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Taylor Swift, pop star and nice person who once gave a girl $90 for Chipotle, is attempting to trademark a series of phrases from her most recent album, including, "Nice to meet you. Where you been?" "I could show you incredible things" and "Party like it's 1989." At first glance, this is terrifying. Can we no longer explicitly greet people, show them incredible things or party in the way of the late '80s without Taylor Swift showing up in a police uniform fashioned into a crop top? (Also, how does Prince feel about all of this?)
There's a lot of outrage. Including a metal protest song featuring a man yelling "this sick beat" (one of the phrases involved in the case). It does seem like the sort of unprecedented thing -- according to The Guardian, no artist has ever done this before -- that has major potential to shift the landscape of free speech. And yet, we have to look at this with regard for the way the industry has changed. Our pop stars are functioning in a marketplace that no longer yields revenue primarily from album sales, and a digital landscape in which simple phrases (even really innocuous greetings) have the power to go viral.
Just in case it's not (depressing) common knowledge at this point: Album sales, in terms of physical CDs and general music purchases, has seen rapid decline since 2009. Much of this is due to accessibility, something that Swift was hyper-aware of in breaking up with Spotify back in November. "1989" debuted at No.1 on the Billboard Charts and sold over 1 million copies, numbers that Forbes argued could make it the last platinum album ever. Whether or not Swift breaks down that barrier with her next effort, the diminishing numbers can't be ignored. There remains a need for revenue outside of simply recording music.
Then we have the factor of virality. The way songs, hashtags and phrases are spread across social media has a major impact on branding. When those items enter the pop culture vernacular, they not only increase awareness of a particular song but provide opportunities to profit off those songs outside of recording and performance. As Rihanna once said in regard to song-writing strategy: "Tweet, retweet, trending topic."
That potential for exposure gives things as simple as "Welcome to New York" tremendous marketability. If Forever 21 churns out a pajama set reading "Cause We Never Go Out Of Style," what are they really profiting from? Sure, there are people who would buy their rapidly disintegrating separates regardless of what words were printed on them in a factory in China. But the reality is that the virality of the term can be attributed to Swift and she deserves to profit from that in some way. That's what's really being targeted here -- third parties attempting to take advantage of the spaces she's carved out. There's no other way to combat that at this point.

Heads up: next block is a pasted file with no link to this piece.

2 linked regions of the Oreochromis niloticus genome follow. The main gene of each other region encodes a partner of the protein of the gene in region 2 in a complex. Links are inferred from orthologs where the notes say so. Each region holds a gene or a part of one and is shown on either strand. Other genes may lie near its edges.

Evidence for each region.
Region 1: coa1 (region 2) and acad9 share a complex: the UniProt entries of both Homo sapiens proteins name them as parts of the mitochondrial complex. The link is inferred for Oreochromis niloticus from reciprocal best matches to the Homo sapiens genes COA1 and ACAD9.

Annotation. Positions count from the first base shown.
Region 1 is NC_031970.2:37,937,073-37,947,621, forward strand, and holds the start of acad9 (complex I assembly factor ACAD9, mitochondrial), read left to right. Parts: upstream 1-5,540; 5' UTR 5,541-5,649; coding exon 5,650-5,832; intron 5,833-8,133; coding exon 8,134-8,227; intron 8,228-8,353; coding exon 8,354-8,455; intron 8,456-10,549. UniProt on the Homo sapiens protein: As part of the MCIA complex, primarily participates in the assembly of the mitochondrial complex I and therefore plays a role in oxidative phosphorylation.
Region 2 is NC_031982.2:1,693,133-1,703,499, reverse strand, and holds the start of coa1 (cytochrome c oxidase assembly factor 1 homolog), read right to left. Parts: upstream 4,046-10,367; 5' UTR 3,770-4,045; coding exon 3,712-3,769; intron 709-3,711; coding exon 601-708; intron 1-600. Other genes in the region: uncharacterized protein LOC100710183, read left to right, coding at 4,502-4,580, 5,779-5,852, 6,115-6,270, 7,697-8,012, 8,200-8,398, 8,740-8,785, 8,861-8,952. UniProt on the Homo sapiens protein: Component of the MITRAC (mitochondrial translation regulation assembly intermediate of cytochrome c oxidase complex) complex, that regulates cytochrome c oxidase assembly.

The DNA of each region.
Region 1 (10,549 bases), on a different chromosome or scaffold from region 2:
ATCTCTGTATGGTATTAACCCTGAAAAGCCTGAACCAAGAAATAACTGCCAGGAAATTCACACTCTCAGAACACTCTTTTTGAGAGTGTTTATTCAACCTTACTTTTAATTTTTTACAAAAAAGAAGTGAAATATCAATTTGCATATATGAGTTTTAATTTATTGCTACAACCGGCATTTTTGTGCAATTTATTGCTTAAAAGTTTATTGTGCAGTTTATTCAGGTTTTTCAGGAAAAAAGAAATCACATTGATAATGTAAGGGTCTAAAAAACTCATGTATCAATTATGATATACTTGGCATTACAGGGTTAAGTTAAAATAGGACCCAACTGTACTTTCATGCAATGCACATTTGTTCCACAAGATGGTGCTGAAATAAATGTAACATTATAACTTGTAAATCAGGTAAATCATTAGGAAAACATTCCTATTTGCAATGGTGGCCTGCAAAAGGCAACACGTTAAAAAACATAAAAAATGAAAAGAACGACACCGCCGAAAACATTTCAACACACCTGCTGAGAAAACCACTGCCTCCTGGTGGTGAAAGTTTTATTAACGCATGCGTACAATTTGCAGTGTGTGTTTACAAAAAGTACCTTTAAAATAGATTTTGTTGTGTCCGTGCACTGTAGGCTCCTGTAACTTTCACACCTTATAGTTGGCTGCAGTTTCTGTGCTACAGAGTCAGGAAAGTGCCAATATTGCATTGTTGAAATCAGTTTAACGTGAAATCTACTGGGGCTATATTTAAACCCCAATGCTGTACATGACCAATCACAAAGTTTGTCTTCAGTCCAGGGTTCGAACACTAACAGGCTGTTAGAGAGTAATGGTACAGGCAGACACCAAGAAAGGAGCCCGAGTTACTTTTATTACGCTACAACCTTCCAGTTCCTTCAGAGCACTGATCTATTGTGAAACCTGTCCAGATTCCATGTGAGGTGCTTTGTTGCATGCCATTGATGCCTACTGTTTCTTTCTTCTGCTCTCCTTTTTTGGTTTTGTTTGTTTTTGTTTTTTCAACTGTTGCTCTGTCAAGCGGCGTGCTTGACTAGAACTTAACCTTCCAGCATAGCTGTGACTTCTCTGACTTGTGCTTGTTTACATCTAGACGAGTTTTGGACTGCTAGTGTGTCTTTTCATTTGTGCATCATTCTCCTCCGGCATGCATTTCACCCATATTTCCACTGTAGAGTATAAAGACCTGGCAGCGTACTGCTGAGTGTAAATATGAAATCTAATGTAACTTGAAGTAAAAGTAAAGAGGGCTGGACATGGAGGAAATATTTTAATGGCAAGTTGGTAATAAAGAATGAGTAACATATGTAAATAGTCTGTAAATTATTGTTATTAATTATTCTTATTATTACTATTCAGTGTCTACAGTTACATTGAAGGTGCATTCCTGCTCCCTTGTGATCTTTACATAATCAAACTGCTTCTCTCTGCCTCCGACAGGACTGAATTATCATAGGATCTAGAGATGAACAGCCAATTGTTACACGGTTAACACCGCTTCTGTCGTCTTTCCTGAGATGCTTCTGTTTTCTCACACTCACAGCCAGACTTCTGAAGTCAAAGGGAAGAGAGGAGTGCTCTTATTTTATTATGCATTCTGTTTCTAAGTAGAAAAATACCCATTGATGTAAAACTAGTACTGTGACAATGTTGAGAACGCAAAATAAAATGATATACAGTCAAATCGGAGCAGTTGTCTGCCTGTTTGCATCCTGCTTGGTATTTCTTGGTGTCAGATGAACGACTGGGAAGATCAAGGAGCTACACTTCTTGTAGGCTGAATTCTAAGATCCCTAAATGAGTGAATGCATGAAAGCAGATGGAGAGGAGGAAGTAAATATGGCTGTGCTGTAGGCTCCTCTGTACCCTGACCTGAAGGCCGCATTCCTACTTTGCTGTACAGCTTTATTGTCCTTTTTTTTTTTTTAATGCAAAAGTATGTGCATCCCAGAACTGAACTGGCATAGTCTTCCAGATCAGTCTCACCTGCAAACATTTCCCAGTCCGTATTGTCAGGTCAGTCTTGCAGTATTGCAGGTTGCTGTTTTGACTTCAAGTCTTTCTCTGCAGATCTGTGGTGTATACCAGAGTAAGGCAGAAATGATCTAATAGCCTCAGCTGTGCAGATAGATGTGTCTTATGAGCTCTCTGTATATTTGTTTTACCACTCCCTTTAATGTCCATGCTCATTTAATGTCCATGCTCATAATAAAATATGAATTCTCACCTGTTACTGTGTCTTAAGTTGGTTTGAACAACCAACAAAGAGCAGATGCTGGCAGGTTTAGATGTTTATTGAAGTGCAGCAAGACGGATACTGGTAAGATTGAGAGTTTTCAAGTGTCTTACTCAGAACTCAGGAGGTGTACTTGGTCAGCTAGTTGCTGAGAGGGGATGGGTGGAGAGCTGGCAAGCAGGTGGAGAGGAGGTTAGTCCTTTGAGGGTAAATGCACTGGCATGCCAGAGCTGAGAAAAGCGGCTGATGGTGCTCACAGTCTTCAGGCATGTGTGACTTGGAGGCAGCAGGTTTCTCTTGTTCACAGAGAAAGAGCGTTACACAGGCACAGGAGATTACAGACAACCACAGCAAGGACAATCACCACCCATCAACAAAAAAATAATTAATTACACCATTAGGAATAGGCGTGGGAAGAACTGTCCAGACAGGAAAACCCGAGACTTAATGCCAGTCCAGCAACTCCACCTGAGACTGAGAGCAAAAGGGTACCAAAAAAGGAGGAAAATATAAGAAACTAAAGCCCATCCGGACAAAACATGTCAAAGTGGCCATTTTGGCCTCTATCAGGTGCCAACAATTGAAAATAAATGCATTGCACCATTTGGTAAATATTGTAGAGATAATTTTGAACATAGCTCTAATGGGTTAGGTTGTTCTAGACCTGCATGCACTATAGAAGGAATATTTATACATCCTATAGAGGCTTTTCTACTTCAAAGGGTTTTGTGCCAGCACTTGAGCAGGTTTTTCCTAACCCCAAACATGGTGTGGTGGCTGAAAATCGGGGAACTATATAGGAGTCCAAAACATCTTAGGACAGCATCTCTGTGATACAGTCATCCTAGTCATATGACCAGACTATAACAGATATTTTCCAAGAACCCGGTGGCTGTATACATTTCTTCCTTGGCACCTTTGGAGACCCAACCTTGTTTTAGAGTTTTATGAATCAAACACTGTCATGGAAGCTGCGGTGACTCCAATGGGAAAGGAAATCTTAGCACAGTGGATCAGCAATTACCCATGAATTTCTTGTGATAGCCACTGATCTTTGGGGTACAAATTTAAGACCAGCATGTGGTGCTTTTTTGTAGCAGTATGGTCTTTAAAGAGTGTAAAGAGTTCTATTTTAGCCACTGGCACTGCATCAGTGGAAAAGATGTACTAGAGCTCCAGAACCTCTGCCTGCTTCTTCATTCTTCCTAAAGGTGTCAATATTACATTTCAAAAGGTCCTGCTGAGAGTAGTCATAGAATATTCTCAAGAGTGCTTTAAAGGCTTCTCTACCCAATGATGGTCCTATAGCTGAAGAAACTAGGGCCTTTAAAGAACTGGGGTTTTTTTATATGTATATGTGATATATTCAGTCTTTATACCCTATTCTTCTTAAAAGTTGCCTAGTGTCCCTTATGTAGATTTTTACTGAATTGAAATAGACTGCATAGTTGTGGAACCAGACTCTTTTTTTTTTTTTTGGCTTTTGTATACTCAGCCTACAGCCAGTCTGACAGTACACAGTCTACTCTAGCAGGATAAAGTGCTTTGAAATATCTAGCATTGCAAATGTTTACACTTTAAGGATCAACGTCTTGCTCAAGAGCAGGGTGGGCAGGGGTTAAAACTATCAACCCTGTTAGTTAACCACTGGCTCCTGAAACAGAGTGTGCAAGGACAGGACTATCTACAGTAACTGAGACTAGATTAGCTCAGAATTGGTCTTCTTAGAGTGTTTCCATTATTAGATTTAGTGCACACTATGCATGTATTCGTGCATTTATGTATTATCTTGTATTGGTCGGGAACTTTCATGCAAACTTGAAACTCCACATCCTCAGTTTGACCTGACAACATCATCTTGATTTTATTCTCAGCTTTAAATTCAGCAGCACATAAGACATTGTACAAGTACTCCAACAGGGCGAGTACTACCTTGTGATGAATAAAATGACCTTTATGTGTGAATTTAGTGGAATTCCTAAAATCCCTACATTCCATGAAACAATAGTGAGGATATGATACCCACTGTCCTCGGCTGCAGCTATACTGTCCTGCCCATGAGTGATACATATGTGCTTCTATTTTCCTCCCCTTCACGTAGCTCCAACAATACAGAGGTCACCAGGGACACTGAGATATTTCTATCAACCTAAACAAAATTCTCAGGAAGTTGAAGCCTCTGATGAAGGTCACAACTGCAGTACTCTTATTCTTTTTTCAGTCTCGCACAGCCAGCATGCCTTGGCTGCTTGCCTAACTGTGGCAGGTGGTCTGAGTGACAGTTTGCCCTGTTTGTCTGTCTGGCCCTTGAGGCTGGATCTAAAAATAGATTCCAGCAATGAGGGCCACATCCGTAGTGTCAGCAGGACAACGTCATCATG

That said, there are obvious caveats here. The whole thing feels like a few steps away from us having to pay Tay $5 every time we experience heartbreak and / or romance-related emotions. What's more interesting than condemning the apparent greediness is looking at the mantle Swift has come to fill. In a mess of pop stars battling for agency and authenticity, we have in Swift a powerful business woman willing to fight for what she believes is rightfully hers. We are in need of a practical solution for the way reduced sales and digital dispersion have altered the music industry. The answer there is probably not calling dibs on catchphrases, and Swift's bound to make a few more mistakes in her quest for full ownership of her brand. But ultimately a woman with these instincts
is a fascinating and important addition to the landscape of pop stardom "Could Show You Incredible Things™."
Follow Lauren Duca on Twitter: @laurenduca